After a little while, the leader turned on his headlamp, and what a huge difference that tiny light made!  It cast enough light to push back the dark and enabled the group to once again see each other, the space they were in, and the way out.

While the lights were still out, the leader asked the group how hard it would be to find their way out of the cave without their lights.  They all said it would be impossible.  Any attempt would be dangerous, since they couldn’t see the hazards, the slippery places, or tell the difference between a three foot or thirty foot drop.

The leader agreed and told them, “This particular cave is very popular.  People come here often.  Were you to get stuck here without a light, your best bet would be to sit and wait for someone to come in and find you.”

It takes no great imagination to make the connection between the darkness of that cave experience, and the darkness we know in our lives – between the light from the group leader’s headlamp and the light of Christ – the light of the world.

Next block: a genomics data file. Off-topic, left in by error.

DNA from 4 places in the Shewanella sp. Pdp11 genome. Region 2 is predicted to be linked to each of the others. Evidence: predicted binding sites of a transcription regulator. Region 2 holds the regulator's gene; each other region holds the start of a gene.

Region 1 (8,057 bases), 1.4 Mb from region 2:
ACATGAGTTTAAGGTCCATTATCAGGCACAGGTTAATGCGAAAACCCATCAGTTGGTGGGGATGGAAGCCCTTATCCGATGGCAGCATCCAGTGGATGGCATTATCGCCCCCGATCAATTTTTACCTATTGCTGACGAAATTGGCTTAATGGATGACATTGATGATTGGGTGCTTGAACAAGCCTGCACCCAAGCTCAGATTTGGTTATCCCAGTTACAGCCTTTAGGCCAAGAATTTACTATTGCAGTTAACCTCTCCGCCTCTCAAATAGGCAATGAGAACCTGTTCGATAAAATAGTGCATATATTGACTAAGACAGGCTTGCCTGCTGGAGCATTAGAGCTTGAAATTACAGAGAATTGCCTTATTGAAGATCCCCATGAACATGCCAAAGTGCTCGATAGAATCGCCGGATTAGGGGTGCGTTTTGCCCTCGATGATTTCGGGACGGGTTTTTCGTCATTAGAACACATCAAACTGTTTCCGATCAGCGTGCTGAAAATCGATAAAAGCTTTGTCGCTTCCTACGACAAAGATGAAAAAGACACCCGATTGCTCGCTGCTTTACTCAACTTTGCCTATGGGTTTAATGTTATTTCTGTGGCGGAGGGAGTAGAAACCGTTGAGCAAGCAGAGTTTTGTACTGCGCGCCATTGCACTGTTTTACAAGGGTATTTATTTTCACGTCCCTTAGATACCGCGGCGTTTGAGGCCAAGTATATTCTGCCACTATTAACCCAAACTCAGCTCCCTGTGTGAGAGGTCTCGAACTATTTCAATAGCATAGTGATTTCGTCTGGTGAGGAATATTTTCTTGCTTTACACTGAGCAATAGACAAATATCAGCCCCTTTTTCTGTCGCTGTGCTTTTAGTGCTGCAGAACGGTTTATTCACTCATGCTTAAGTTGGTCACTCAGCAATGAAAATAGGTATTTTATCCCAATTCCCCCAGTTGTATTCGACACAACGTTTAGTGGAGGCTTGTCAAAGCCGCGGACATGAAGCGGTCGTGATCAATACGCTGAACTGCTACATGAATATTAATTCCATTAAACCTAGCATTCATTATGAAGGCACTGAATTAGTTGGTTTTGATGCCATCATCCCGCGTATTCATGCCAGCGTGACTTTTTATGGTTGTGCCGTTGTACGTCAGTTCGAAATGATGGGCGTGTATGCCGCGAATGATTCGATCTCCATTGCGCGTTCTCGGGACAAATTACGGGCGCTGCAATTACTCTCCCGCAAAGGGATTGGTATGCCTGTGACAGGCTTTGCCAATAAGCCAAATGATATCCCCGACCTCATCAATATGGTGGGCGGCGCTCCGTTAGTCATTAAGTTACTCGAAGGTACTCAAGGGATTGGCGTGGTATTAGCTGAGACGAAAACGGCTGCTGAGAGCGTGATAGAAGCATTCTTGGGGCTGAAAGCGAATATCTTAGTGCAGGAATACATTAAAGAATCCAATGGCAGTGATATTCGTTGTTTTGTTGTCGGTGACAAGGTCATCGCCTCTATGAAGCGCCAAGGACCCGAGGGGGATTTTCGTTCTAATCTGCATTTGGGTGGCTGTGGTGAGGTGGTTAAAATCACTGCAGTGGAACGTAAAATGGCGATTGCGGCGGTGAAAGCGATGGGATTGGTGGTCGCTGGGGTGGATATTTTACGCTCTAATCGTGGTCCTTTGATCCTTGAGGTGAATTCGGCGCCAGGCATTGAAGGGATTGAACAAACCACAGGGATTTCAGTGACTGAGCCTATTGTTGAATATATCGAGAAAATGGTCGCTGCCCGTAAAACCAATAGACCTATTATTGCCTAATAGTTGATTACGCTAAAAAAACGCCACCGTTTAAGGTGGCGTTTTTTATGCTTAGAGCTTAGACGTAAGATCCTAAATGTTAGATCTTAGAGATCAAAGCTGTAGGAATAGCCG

We are stuck in darkness, not knowing which way to go to free ourselves, and wait for the One who enters into our darkness, shines the light, and brings us out.

This season, the boundaries of darkness are pushed back.  A light shines in Bethlehem’s darkness, and the darkness did not overcome it.  It is a gentle glow, a thing of grace and tender beauty.

  • It is the first light of the Christ child, God’s own Son, sent to find us, lost in the night with no light to find our way and hazards all around.
  • It is the light of the Epiphany star, marking the way.
  • It is the candlelight of the last supper on Maundy Thursday and the soldier’s torchlight on Good Friday.
  • It is the glorious brightness of the sunrise on the empty tomb Easter morning.
  • It is the Spirit’s flame at Pentecost,
  • and the Son’s radiance that lights the whole city of God when He returns for us again.

This season, the boundaries of darkness are pushed back.  A light shines in the darkness and the darkness did not overcome it.

A ray of hope – but more than that, an assurance that while we still know dark corners and fearsome shadows in our lives, GOD IS WITH US.  EMMANUEL.

Christmas is proof of that.  God stoops so low as to become one of us.  The Creator of heaven and earth comes to us, not in a blaze of glory, but as a baby.